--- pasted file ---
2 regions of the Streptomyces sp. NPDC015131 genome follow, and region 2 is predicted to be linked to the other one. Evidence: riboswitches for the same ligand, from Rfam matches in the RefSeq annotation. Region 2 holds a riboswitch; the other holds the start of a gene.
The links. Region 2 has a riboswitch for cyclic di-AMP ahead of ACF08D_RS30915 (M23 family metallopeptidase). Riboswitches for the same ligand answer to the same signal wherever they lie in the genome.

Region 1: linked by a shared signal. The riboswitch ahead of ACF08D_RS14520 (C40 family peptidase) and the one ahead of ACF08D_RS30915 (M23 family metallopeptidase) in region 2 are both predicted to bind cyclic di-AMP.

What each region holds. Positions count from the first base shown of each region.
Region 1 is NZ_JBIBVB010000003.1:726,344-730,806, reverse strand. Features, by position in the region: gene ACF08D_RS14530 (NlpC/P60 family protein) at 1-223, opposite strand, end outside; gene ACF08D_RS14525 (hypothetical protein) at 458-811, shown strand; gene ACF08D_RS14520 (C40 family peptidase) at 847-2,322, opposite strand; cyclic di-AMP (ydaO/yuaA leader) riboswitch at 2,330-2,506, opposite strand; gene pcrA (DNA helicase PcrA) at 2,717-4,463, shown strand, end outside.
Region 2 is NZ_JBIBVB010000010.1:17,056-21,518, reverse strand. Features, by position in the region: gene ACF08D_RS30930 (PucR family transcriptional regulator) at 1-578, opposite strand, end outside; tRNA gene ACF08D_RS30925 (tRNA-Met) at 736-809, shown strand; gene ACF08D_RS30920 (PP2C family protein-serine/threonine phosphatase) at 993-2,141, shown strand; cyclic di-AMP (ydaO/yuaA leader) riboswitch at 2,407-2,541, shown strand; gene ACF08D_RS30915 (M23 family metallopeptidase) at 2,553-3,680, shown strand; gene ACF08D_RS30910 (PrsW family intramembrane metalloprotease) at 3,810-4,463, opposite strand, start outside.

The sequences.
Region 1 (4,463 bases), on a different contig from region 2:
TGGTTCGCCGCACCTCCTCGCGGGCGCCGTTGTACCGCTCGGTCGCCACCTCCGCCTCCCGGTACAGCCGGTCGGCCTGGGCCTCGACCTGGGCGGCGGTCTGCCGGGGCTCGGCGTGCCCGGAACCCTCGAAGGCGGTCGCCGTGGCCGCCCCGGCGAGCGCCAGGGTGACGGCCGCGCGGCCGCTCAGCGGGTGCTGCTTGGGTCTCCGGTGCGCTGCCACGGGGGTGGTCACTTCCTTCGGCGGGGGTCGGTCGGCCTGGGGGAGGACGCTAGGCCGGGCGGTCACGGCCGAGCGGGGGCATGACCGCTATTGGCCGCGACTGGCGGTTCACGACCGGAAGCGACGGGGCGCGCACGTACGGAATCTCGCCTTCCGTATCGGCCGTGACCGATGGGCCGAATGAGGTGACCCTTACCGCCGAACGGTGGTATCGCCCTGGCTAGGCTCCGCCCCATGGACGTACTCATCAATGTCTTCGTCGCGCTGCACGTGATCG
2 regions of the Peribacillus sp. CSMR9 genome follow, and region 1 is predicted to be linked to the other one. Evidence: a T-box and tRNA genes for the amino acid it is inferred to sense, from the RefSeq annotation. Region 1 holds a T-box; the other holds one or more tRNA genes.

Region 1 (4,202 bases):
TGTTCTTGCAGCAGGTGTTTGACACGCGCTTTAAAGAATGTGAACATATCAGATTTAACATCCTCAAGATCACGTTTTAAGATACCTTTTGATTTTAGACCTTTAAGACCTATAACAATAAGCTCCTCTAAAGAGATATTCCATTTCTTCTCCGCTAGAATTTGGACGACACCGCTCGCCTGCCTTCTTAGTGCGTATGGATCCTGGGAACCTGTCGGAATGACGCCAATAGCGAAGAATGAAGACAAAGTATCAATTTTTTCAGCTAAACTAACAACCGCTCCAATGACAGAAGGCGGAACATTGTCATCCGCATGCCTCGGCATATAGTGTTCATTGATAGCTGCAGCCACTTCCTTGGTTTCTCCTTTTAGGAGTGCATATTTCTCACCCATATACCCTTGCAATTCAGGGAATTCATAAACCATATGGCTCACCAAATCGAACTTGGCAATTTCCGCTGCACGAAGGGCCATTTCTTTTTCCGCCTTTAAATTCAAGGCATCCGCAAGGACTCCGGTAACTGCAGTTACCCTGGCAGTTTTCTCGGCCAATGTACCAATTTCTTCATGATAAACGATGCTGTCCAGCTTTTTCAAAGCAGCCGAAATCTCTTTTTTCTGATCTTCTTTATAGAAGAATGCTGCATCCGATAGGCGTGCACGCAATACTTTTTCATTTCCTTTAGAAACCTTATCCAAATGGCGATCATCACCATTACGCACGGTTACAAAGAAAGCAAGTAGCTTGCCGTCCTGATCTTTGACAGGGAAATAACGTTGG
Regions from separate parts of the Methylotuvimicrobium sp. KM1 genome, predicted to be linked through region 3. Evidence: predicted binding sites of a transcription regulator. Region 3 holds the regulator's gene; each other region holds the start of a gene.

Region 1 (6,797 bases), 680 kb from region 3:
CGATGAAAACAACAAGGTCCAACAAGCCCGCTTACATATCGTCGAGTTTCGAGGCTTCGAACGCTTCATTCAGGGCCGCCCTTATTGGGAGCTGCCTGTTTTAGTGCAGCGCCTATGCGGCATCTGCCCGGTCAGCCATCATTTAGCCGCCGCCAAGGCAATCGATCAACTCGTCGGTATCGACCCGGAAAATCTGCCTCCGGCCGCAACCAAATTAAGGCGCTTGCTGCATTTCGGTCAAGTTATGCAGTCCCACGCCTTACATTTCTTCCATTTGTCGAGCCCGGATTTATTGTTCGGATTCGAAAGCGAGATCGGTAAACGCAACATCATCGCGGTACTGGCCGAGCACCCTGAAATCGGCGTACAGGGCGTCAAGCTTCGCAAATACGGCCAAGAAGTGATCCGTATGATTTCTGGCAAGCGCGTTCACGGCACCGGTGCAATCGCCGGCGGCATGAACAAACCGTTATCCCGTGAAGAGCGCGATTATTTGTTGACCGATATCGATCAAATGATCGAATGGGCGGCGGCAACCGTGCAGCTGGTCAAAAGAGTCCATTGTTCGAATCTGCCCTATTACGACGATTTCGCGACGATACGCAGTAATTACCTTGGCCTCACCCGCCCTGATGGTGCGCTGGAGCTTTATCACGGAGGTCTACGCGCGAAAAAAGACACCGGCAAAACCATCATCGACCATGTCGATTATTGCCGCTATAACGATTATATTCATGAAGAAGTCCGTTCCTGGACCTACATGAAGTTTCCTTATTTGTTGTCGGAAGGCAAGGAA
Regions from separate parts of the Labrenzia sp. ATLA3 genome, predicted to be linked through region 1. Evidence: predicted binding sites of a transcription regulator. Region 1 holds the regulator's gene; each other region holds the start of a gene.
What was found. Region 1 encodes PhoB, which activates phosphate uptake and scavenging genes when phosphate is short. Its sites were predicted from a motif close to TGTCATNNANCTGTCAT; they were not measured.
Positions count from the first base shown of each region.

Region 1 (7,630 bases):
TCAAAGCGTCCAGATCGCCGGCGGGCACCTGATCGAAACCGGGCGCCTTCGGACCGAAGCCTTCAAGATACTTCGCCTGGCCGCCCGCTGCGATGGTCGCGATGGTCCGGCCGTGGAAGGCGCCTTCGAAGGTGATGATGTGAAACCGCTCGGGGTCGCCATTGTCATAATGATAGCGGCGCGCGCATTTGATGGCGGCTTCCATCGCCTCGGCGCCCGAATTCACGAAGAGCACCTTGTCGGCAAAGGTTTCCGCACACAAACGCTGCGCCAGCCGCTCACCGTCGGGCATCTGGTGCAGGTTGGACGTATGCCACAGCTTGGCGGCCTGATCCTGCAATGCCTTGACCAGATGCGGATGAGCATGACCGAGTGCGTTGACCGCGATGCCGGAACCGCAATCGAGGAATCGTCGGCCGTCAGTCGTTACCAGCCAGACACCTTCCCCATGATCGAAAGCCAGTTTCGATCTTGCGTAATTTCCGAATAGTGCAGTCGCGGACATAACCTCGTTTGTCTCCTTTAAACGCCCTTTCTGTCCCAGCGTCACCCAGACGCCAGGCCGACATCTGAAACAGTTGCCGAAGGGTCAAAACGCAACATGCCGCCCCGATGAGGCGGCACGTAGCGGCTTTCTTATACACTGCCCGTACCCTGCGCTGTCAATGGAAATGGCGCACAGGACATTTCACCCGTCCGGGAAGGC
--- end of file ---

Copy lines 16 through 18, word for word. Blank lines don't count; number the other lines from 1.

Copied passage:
Regions from separate parts of the Labrenzia sp. ATLA3 genome, predicted to be linked through region 1. Evidence: predicted binding sites of a transcription regulator. Region 1 holds the regulator's gene; each other region holds the start of a gene.
What was found. Region 1 encodes PhoB, which activates phosphate uptake and scavenging genes when phosphate is short. Its sites were predicted from a motif close to TGTCATNNANCTGTCAT; they were not measured.
Positions count from the first base shown of each region.